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Comment: Re:Seagate (Score 2) 159

by Spamalope (#49105441) Attached to: Nvidia Faces Suit Over GTX970 Performance Claims

nvidia did much more egregious deceptive marketing well over a decade ago in the GeForce4 MX,

Really? I had one of those cards, what was wrong with it?

No. The idiot chump who made the purchasing decision and bought the card even though it did not have programmable shaders and didn't say it had programmable shaders is the one who did the company real financial damage. The GF4MX never claimed to have programmable shaders. Are you that idiot? Or did the GF4MX just touch you somewhere? Can you show us on this picture of the internet where nVidia touched you?

The GeForce 3 was a new processor core supporting DX8. The Geforce 4 line was marketed as an updated GF3 core supporting DX9, but Nvidia sold warmed over Geforce 2 cores supporting only DX7 labeled as Geforce 4 without making the switch clear - in fact burying any disclosure of what that meant in terms of performance and compatibility.

At launch at retail from what I remember, the posters and pamphlets touted the GF4 cores supporting DX9. The box for the GF4 MX cards didn't contain any information outside the shrink wrap to let a customer know it was really a GF2 with a higher clock. If you advertise 'Buy GF4 for Direct X 9 capability' then your GF4 parts need to deliver that or you're being deceptive. It's not acceptable to require consumers to learn processor architecture to know the marketing material aren't true, rather the marketing mustn't contain out right lies.

Comment: Re:Close, but the answer is encryption. (Score 1) 239

by Spamalope (#49023775) Attached to: Ask Slashdot: What Will It Take To End Mass Surveillance?

The ONE think they fear is effective encryption.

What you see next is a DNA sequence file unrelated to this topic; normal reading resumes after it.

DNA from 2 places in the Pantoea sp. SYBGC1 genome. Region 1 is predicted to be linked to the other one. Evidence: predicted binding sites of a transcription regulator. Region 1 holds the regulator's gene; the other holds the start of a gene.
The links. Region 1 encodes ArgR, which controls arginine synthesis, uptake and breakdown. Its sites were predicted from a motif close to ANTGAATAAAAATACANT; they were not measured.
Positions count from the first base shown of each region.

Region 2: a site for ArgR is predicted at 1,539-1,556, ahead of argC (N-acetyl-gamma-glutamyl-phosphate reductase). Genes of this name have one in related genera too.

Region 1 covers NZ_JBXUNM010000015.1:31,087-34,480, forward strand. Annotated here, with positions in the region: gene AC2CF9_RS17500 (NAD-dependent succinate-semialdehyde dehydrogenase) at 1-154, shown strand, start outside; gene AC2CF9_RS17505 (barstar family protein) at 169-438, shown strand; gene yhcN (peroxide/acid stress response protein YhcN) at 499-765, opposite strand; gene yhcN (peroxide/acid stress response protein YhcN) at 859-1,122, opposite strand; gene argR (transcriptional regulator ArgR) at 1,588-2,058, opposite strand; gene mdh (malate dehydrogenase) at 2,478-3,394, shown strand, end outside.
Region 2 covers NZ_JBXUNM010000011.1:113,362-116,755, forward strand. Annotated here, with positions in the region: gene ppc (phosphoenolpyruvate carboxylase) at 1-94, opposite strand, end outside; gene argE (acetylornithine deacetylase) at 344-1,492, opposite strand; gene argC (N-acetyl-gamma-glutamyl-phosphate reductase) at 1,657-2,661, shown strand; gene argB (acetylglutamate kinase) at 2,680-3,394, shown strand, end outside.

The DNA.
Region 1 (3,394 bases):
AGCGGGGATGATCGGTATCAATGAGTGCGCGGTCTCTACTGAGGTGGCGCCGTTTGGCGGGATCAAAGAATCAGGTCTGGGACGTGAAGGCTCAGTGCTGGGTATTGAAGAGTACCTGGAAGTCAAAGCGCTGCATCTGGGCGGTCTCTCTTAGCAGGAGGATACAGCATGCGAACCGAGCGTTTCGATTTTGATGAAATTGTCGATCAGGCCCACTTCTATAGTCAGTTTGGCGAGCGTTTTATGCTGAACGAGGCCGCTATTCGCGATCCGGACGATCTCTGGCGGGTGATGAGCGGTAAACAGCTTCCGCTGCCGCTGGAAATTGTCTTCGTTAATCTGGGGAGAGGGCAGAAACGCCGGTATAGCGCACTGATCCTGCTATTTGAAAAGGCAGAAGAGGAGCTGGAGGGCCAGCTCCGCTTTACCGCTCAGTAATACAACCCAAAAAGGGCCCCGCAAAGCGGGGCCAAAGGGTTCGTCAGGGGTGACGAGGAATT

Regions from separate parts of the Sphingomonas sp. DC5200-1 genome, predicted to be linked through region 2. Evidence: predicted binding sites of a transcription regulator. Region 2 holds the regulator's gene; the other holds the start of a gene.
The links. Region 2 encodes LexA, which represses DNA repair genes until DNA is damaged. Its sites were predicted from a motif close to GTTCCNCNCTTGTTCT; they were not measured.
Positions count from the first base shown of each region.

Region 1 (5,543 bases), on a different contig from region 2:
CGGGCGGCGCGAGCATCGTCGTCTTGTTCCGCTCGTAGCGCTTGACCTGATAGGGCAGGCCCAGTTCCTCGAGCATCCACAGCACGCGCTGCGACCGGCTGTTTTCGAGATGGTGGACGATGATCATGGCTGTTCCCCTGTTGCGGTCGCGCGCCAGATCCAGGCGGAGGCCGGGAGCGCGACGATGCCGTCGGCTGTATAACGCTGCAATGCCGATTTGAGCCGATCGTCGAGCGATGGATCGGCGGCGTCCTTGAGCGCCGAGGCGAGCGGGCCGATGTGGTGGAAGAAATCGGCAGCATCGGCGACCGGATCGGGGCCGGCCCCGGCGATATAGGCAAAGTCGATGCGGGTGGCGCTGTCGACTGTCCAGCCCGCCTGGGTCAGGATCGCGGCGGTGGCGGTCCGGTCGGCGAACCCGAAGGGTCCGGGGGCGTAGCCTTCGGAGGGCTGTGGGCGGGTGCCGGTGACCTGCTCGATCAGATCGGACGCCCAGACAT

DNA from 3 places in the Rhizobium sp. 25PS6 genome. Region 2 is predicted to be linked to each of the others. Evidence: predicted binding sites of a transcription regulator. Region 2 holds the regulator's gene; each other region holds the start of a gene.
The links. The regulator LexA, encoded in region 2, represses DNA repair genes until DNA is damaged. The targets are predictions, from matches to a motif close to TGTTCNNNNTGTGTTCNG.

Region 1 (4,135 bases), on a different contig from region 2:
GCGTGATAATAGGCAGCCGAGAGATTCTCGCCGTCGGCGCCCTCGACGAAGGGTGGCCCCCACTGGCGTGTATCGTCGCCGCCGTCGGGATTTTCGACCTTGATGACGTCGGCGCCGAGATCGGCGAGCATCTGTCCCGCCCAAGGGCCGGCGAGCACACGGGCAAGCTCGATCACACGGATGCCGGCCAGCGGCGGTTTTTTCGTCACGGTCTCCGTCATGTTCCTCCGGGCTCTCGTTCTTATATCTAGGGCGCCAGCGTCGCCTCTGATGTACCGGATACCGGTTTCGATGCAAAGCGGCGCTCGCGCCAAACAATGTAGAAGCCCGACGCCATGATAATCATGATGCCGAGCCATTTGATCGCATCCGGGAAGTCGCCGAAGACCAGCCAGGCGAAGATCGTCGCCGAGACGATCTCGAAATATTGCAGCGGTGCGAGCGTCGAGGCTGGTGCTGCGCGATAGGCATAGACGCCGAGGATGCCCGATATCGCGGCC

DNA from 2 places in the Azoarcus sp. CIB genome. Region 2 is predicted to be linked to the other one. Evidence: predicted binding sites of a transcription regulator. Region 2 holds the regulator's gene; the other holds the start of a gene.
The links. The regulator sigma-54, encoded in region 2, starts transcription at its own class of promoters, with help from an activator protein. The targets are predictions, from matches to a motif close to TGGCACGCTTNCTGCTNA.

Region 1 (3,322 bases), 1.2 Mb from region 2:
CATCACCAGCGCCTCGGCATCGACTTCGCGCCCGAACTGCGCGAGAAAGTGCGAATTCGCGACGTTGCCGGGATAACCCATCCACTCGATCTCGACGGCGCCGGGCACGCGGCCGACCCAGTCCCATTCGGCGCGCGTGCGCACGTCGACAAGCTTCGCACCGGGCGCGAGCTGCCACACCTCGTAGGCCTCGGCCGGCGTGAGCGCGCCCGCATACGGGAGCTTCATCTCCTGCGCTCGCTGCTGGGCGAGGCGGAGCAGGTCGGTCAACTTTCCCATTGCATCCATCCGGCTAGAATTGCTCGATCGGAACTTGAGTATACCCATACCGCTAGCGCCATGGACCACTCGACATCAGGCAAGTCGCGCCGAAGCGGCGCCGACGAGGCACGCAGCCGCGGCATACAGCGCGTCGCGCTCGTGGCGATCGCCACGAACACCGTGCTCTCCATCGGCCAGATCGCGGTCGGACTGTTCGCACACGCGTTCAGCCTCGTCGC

Yeah. It's soooo tough to, just for example, go grab the information at Apple servers directly after Apple announces end to end encryption. They already know where to get the information in the clear, and that's assuming they don't already have a secret court order compelling Apple to turn that information over. They don't -say- it's safe from oversight, just that it's encrypted in transit.

The public noise about encryption is more likely a ruse to get people to keep putting information in the cloud where it can be taken easily. After being caught at cointelpro, what actually happened was rearranging the deck chairs while not stopping the illegal spying for one moment. If you think you're getting something even tamper resistant from an Apple or Google you're the sucker born every minute PT Barnum talked about. Their encryption is to keep your cable/phone company from snooping and getting the same creepy stalking marketing information about you that they collect. It's there to block the competition, not the NSA.

For cloud safety, the data has to be encrypted with keys only you have on your side. You'll also have to use tools not provided by the cloud service, or compromising the tool is too easy an attack. Then only sync the encrypted blob onto the cloud. (and be very careful with that key)

Comment: Re:no super zoom (Score 1) 422

by Spamalope (#48997089) Attached to: What Happened To the Photography Industry In 2014?
Yes, they have F8 lenses. Ebay is full of them. Parent is referring to the manual focus fixed aperture mirror lenses. Those use a telescope design that renders out of focus areas in an unpleasant way, and out of focus highlights terribly.

In the real world, they're one trick ponies only useful if you can contrive a scene where everything is in focus to avoid the poor bokeh, you have time to manual focus and there is enough light to use F8 and still have a reasonable shutter speed. Those lenses exist on the market only because proper full frame 500mm lenses cost thousands of dollars. It's more useful to get (bright light only) budget 500-600mm by adding a small sensor superzoom camera to your collection. You'll get image stabilization, lighter weight and (slow) autofocus too.

Comment: Re:So what? (Score 1) 412

by Spamalope (#48975951) Attached to: Major Retailers Accused of Selling Fraudulent Herbal Supplements
Yep. Valerian root is a great sleeping pill too. (FYI: The capsules smell like they'll taste terrible, but are tasteless) I used that and benadryl in place of Ambien, which needs to be take off the market. Everyone I know who's used Ambien had memory problem side effects. (recall, memory fixing, amnesiatic episodes)

Comment: Re:Things (Score 2) 619

by Spamalope (#48970189) Attached to: Google, Amazon, Microsoft Reportedly Paid AdBlock Plus To Unblock

Tough shit: if those companies hadn't tried to ruin the internet in years past with popups, popunders, flashing banner ads, ...